March 14, 2017

One More Question with Amani Al-Khatahtbeh

We asked Amani Al-Khatahtbeh, founder and editor of MuslimGirl.com, about media misrepresentation during the International Women's Day Global Health Symposium. See what she said.

 

 

"I am really honored to be joining the Global Health Symposium to talk about media misrepresentation, because I feel that work like ours doesn't really get discussed in the context of mental health, for example. The impact that media misrepresentation has on individuals not seeing a reflection of themselves in the media around them, or being impacted by really negative messaging about who they are and what they stand for or even their place in society. It really does create a tremendous impact on people like myself who grew up during the height of Islamophobia and dealt with that in a very difficult way, through self-esteem issues through an inferiority complex and otherwise. Especially with everything going on in the news today, I think it's especially pertinent for us to discuss how media misrepresentation impacts members of racial or cultural communities of marginalized backgrounds that are being targeted right now. And that's something that should not go ignored."

About

The Chicago Council on Global Affairs is an independent, nonpartisan organization that provides insight – and influences the public discourse – on critical global issues. We convene leading global voices and conduct independent research to bring clarity and offer solutions to challenges and opportunities across the globe. The Council is committed to engaging the public and raising global awareness of issues that transcend borders and transform how people, business, and governments engage the world.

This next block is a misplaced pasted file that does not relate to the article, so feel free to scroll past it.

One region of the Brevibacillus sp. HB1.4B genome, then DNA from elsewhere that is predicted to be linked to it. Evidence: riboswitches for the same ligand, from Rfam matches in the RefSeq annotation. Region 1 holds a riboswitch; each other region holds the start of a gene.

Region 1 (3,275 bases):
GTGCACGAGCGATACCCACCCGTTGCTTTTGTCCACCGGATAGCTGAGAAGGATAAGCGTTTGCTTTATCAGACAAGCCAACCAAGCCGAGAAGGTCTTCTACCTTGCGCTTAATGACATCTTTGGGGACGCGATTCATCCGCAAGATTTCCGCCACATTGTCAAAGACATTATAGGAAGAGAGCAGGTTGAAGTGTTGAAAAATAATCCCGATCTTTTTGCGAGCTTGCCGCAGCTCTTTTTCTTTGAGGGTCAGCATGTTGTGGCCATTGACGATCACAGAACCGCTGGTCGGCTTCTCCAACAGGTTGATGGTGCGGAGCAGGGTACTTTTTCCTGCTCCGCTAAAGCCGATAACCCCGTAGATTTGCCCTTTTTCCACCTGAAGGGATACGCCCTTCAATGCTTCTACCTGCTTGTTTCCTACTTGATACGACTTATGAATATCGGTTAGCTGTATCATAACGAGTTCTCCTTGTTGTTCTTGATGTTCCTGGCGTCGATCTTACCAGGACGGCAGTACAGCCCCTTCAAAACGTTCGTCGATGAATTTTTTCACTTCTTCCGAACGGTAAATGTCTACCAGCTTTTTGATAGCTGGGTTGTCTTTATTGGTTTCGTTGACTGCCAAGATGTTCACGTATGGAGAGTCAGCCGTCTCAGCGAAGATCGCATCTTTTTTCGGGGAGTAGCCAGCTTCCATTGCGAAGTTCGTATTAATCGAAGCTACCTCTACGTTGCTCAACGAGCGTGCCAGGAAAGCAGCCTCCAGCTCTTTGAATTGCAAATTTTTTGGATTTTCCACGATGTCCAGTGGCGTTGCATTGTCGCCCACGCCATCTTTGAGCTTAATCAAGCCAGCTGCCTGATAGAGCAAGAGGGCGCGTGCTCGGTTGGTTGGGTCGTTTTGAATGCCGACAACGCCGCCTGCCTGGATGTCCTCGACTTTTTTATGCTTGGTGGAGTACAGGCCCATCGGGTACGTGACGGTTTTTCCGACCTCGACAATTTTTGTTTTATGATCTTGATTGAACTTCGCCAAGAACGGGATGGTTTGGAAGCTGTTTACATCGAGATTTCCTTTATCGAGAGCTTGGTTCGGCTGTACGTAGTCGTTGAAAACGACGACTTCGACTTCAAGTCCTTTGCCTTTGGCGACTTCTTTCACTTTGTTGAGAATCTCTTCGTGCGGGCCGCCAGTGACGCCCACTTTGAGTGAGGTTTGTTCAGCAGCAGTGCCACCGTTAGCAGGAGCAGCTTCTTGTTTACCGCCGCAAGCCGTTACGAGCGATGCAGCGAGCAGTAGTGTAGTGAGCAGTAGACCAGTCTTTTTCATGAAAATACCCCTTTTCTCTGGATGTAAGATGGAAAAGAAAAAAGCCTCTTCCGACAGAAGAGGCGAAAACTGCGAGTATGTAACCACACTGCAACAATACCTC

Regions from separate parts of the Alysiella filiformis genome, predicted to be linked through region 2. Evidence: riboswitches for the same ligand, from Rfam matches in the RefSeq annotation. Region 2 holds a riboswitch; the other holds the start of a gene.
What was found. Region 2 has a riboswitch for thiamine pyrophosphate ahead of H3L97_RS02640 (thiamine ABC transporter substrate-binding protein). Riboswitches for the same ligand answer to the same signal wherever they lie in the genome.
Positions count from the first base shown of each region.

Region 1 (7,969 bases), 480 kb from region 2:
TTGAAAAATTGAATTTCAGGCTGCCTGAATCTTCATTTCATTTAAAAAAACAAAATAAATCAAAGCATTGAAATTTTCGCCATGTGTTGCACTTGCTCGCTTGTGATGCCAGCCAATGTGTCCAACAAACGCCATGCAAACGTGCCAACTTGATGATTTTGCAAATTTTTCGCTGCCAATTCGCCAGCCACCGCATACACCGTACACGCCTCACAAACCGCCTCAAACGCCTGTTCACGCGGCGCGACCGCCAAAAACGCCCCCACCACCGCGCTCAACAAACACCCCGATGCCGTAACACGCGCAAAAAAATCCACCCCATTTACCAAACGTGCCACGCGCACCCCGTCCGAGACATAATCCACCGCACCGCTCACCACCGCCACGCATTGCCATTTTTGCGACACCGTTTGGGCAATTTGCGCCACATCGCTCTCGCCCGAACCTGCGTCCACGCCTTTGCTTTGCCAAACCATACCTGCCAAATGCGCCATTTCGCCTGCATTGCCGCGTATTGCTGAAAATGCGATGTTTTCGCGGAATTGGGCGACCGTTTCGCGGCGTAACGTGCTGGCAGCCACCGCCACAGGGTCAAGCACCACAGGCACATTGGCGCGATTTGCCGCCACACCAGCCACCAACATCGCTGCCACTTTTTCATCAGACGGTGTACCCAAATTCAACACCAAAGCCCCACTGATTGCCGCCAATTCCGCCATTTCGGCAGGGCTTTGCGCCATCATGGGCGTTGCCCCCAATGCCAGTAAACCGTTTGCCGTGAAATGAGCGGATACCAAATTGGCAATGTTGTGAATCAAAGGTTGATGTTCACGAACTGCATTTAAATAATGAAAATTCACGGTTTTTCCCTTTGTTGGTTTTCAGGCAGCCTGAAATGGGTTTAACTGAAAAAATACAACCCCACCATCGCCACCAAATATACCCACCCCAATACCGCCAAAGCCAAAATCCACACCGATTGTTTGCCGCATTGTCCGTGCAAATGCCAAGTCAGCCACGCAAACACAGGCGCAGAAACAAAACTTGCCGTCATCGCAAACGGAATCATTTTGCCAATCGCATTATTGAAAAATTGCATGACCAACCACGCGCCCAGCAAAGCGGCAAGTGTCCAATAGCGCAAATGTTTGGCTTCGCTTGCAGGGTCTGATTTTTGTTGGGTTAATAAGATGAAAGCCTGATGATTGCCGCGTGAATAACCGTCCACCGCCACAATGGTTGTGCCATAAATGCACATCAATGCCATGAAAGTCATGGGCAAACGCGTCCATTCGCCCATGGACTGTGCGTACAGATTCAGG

The Chicago Council on Global Affairs is an independent, nonpartisan organization. All statements of fact and expressions of opinion in blog posts are the sole responsibility of the individual author(s) and do not necessarily reflect the views of the Council.

Archive








| By Ian Klaus

Did the UNSG Say “Revolution”?

While there is nothing convenient about 2020, the upcoming Pritzker Forum on Global Cities has been helpfully anticipated by a series of publications that speak to the high stakes currently in play in cities around the world and the urgent need - from the perspective of both efficacy and equity - to adapt governance practices.








| By Laurence Ralph, Thomas Abt, Brian Hanson

Deep Dish: Police Reform Lessons from Around the World

Princeton University’s Laurence Ralph and the Council on Criminal Justice’s Thomas Abt join Deep Dish to explain why police brutality is not a uniquely American phenomenon and argue the strongest examples of successful police reform come from outside the United States.